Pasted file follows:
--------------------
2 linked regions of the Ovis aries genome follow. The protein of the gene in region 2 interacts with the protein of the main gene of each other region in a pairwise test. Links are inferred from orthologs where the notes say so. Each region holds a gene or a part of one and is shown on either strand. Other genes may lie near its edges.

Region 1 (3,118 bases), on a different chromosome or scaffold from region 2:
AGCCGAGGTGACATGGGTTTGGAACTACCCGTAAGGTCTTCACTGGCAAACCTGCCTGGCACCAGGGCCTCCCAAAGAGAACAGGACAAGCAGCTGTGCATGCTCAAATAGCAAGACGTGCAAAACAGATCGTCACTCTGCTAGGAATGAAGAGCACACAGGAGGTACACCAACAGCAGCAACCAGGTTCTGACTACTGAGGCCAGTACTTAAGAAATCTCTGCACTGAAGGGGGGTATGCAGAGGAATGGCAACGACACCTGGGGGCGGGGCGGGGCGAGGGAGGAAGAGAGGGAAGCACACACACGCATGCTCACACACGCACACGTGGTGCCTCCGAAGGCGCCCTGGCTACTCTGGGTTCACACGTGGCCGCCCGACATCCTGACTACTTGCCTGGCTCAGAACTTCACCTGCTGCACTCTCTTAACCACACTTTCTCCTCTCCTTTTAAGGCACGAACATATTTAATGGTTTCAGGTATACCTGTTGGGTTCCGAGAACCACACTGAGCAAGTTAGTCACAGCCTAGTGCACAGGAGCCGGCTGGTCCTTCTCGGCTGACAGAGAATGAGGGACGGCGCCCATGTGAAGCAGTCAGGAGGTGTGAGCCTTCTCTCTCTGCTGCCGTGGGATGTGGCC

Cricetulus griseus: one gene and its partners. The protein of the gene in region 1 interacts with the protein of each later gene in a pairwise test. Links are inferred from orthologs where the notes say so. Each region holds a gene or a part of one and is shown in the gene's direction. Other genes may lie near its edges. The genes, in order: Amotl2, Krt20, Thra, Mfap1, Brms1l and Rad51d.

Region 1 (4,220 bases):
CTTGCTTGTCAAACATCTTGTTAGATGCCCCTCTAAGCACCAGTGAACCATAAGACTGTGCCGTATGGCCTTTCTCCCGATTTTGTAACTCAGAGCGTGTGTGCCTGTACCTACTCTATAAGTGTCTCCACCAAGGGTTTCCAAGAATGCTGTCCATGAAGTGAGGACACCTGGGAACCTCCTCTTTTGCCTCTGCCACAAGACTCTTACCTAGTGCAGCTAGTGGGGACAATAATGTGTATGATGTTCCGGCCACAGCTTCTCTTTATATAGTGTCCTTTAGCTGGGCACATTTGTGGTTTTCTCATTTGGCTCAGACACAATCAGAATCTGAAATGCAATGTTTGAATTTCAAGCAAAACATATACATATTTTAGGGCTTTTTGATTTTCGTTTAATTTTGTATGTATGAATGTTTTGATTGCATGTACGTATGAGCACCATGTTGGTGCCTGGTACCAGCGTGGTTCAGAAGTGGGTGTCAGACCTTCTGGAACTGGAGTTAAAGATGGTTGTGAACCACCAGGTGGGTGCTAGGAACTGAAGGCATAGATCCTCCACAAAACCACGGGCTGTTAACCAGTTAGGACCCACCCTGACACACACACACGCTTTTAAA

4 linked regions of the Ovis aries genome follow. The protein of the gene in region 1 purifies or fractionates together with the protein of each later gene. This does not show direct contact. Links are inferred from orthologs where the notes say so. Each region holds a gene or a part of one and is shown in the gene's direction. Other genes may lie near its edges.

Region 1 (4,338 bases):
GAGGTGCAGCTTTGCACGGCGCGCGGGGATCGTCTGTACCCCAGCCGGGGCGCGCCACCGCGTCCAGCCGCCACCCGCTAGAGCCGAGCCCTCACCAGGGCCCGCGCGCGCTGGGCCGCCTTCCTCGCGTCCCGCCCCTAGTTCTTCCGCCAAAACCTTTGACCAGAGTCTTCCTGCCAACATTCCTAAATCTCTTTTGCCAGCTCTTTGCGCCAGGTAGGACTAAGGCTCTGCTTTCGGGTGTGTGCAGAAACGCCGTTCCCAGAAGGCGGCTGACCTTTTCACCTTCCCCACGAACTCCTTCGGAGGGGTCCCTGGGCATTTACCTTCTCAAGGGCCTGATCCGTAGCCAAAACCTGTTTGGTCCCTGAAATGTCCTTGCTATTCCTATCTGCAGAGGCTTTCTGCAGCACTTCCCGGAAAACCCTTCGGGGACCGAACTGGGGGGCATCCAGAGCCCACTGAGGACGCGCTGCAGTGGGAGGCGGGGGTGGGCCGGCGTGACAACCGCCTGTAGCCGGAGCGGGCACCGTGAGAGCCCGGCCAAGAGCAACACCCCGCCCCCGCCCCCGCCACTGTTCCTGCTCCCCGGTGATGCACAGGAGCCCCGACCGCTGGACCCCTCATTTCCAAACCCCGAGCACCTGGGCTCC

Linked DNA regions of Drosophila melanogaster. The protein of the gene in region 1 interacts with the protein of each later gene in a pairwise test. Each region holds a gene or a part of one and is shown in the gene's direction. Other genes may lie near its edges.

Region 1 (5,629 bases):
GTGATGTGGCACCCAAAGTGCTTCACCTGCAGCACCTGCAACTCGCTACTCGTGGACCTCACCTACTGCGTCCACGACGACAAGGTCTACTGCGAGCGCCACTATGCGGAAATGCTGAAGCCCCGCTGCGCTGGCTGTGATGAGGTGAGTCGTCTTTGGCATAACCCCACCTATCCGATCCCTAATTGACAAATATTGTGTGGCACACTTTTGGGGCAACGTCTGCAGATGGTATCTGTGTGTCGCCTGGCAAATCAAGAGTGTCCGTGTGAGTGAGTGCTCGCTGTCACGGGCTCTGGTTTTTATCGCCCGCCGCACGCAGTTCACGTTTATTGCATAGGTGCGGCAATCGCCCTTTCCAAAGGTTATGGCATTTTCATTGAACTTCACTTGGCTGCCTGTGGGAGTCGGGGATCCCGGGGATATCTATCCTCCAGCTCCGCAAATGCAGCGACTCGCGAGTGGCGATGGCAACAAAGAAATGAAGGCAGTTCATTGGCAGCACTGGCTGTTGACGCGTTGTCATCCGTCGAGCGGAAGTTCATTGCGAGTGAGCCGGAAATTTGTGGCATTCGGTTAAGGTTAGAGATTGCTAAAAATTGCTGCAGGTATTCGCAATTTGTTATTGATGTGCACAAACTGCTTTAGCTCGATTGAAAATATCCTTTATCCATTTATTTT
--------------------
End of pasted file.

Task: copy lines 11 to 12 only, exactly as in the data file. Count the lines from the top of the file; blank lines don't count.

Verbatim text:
Region 1 (5,629 bases):
GTGATGTGGCACCCAAAGTGCTTCACCTGCAGCACCTGCAACTCGCTACTCGTGGACCTCACCTACTGCGTCCACGACGACAAGGTCTACTGCGAGCGCCACTATGCGGAAATGCTGAAGCCCCGCTGCGCTGGCTGTGATGAGGTGAGTCGTCTTTGGCATAACCCCACCTATCCGATCCCTAATTGACAAATATTGTGTGGCACACTTTTGGGGCAACGTCTGCAGATGGTATCTGTGTGTCGCCTGGCAAATCAAGAGTGTCCGTGTGAGTGAGTGCTCGCTGTCACGGGCTCTGGTTTTTATCGCCCGCCGCACGCAGTTCACGTTTATTGCATAGGTGCGGCAATCGCCCTTTCCAAAGGTTATGGCATTTTCATTGAACTTCACTTGGCTGCCTGTGGGAGTCGGGGATCCCGGGGATATCTATCCTCCAGCTCCGCAAATGCAGCGACTCGCGAGTGGCGATGGCAACAAAGAAATGAAGGCAGTTCATTGGCAGCACTGGCTGTTGACGCGTTGTCATCCGTCGAGCGGAAGTTCATTGCGAGTGAGCCGGAAATTTGTGGCATTCGGTTAAGGTTAGAGATTGCTAAAAATTGCTGCAGGTATTCGCAATTTGTTATTGATGTGCACAAACTGCTTTAGCTCGATTGAAAATATCCTTTATCCATTTATTTT